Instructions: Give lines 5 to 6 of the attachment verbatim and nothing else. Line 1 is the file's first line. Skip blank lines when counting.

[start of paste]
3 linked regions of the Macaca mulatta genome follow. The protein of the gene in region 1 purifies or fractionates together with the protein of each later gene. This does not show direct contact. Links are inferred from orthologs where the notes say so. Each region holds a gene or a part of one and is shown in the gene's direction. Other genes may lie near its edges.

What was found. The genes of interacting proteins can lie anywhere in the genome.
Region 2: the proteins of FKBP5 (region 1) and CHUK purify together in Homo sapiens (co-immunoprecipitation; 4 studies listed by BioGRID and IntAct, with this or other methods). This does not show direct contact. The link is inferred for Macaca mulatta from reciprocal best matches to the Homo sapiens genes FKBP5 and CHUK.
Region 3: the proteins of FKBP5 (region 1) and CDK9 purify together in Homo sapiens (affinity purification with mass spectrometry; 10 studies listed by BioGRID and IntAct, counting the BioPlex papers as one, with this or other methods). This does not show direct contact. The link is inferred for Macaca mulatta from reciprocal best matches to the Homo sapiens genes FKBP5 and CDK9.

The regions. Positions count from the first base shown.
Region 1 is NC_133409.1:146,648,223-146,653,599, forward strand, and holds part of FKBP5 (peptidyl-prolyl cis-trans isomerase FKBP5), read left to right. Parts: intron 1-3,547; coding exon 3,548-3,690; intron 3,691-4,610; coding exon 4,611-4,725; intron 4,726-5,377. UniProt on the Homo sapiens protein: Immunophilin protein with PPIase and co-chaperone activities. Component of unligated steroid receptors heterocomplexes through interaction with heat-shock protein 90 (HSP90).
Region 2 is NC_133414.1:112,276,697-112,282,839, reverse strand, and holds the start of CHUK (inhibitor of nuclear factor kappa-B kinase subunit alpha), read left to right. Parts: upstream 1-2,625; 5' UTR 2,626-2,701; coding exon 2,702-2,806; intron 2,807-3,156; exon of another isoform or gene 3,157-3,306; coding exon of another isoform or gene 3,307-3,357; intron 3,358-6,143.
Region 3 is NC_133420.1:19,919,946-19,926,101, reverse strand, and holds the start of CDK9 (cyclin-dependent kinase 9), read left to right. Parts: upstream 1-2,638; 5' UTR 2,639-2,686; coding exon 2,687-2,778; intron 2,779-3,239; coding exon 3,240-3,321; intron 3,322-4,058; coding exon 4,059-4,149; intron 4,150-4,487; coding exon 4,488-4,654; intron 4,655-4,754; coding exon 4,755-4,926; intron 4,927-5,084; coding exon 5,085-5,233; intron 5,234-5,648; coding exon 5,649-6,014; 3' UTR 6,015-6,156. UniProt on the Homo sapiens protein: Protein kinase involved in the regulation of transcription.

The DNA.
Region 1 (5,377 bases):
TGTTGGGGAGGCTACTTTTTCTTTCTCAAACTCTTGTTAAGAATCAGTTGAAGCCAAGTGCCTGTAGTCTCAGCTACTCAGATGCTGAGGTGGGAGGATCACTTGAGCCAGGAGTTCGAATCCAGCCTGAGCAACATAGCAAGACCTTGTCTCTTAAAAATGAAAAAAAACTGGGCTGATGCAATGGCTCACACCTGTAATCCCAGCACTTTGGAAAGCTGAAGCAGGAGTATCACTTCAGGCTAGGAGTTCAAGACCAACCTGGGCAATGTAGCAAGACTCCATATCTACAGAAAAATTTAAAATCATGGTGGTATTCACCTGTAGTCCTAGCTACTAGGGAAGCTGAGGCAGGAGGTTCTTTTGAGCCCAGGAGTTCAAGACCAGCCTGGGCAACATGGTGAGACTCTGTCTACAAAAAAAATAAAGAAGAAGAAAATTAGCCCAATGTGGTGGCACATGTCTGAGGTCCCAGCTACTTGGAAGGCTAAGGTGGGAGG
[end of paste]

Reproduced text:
The regions. Positions count from the first base shown.
Region 1 is NC_133409.1:146,648,223-146,653,599, forward strand, and holds part of FKBP5 (peptidyl-prolyl cis-trans isomerase FKBP5), read left to right. Parts: intron 1-3,547; coding exon 3,548-3,690; intron 3,691-4,610; coding exon 4,611-4,725; intron 4,726-5,377. UniProt on the Homo sapiens protein: Immunophilin protein with PPIase and co-chaperone activities. Component of unligated steroid receptors heterocomplexes through interaction with heat-shock protein 90 (HSP90).